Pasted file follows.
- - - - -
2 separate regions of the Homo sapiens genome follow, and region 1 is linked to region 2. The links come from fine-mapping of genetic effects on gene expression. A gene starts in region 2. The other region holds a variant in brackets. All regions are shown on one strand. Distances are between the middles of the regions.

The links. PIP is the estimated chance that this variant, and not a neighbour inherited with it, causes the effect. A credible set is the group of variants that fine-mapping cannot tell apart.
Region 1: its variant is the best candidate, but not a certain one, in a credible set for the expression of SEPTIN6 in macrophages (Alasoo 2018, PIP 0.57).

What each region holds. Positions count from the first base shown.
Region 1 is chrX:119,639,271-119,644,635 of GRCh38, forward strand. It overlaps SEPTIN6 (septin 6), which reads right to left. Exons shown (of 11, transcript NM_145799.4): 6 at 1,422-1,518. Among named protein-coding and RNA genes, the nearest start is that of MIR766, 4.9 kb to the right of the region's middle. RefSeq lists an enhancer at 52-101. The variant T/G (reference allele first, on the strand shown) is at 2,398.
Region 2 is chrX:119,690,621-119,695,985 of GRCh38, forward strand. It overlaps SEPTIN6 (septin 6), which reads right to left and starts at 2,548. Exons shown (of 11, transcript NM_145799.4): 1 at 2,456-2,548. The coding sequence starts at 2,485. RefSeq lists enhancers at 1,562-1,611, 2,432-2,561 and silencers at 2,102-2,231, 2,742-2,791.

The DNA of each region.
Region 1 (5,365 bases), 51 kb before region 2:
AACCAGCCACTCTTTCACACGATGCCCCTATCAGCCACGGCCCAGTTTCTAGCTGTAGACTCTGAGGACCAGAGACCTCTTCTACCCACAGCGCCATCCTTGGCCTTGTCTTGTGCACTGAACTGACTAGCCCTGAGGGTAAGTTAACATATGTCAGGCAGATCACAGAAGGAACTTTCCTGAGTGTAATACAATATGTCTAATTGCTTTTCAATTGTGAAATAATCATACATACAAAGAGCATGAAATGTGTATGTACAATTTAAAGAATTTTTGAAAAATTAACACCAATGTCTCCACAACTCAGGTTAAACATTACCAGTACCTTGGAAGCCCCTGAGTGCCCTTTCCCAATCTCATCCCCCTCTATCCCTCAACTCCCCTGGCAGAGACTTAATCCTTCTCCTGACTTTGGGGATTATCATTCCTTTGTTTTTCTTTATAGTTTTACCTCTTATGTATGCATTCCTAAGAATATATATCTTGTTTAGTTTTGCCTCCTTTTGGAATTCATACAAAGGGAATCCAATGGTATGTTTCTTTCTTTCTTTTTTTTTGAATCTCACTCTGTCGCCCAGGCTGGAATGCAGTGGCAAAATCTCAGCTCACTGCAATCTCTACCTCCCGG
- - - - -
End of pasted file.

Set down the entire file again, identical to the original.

2 separate regions of the Homo sapiens genome follow, and region 1 is linked to region 2. The links come from fine-mapping of genetic effects on gene expression. A gene starts in region 2. The other region holds a variant in brackets. All regions are shown on one strand. Distances are between the middles of the regions.

The links. PIP is the estimated chance that this variant, and not a neighbour inherited with it, causes the effect. A credible set is the group of variants that fine-mapping cannot tell apart.
Region 1: its variant is the best candidate, but not a certain one, in a credible set for the expression of SEPTIN6 in macrophages (Alasoo 2018, PIP 0.57).

What each region holds. Positions count from the first base shown.
Region 1 is chrX:119,639,271-119,644,635 of GRCh38, forward strand. It overlaps SEPTIN6 (septin 6), which reads right to left. Exons shown (of 11, transcript NM_145799.4): 6 at 1,422-1,518. Among named protein-coding and RNA genes, the nearest start is that of MIR766, 4.9 kb to the right of the region's middle. RefSeq lists an enhancer at 52-101. The variant T/G (reference allele first, on the strand shown) is at 2,398.
Region 2 is chrX:119,690,621-119,695,985 of GRCh38, forward strand. It overlaps SEPTIN6 (septin 6), which reads right to left and starts at 2,548. Exons shown (of 11, transcript NM_145799.4): 1 at 2,456-2,548. The coding sequence starts at 2,485. RefSeq lists enhancers at 1,562-1,611, 2,432-2,561 and silencers at 2,102-2,231, 2,742-2,791.

The DNA of each region.
Region 1 (5,365 bases), 51 kb before region 2:
AACCAGCCACTCTTTCACACGATGCCCCTATCAGCCACGGCCCAGTTTCTAGCTGTAGACTCTGAGGACCAGAGACCTCTTCTACCCACAGCGCCATCCTTGGCCTTGTCTTGTGCACTGAACTGACTAGCCCTGAGGGTAAGTTAACATATGTCAGGCAGATCACAGAAGGAACTTTCCTGAGTGTAATACAATATGTCTAATTGCTTTTCAATTGTGAAATAATCATACATACAAAGAGCATGAAATGTGTATGTACAATTTAAAGAATTTTTGAAAAATTAACACCAATGTCTCCACAACTCAGGTTAAACATTACCAGTACCTTGGAAGCCCCTGAGTGCCCTTTCCCAATCTCATCCCCCTCTATCCCTCAACTCCCCTGGCAGAGACTTAATCCTTCTCCTGACTTTGGGGATTATCATTCCTTTGTTTTTCTTTATAGTTTTACCTCTTATGTATGCATTCCTAAGAATATATATCTTGTTTAGTTTTGCCTCCTTTTGGAATTCATACAAAGGGAATCCAATGGTATGTTTCTTTCTTTCTTTTTTTTTGAATCTCACTCTGTCGCCCAGGCTGGAATGCAGTGGCAAAATCTCAGCTCACTGCAATCTCTACCTCCCGG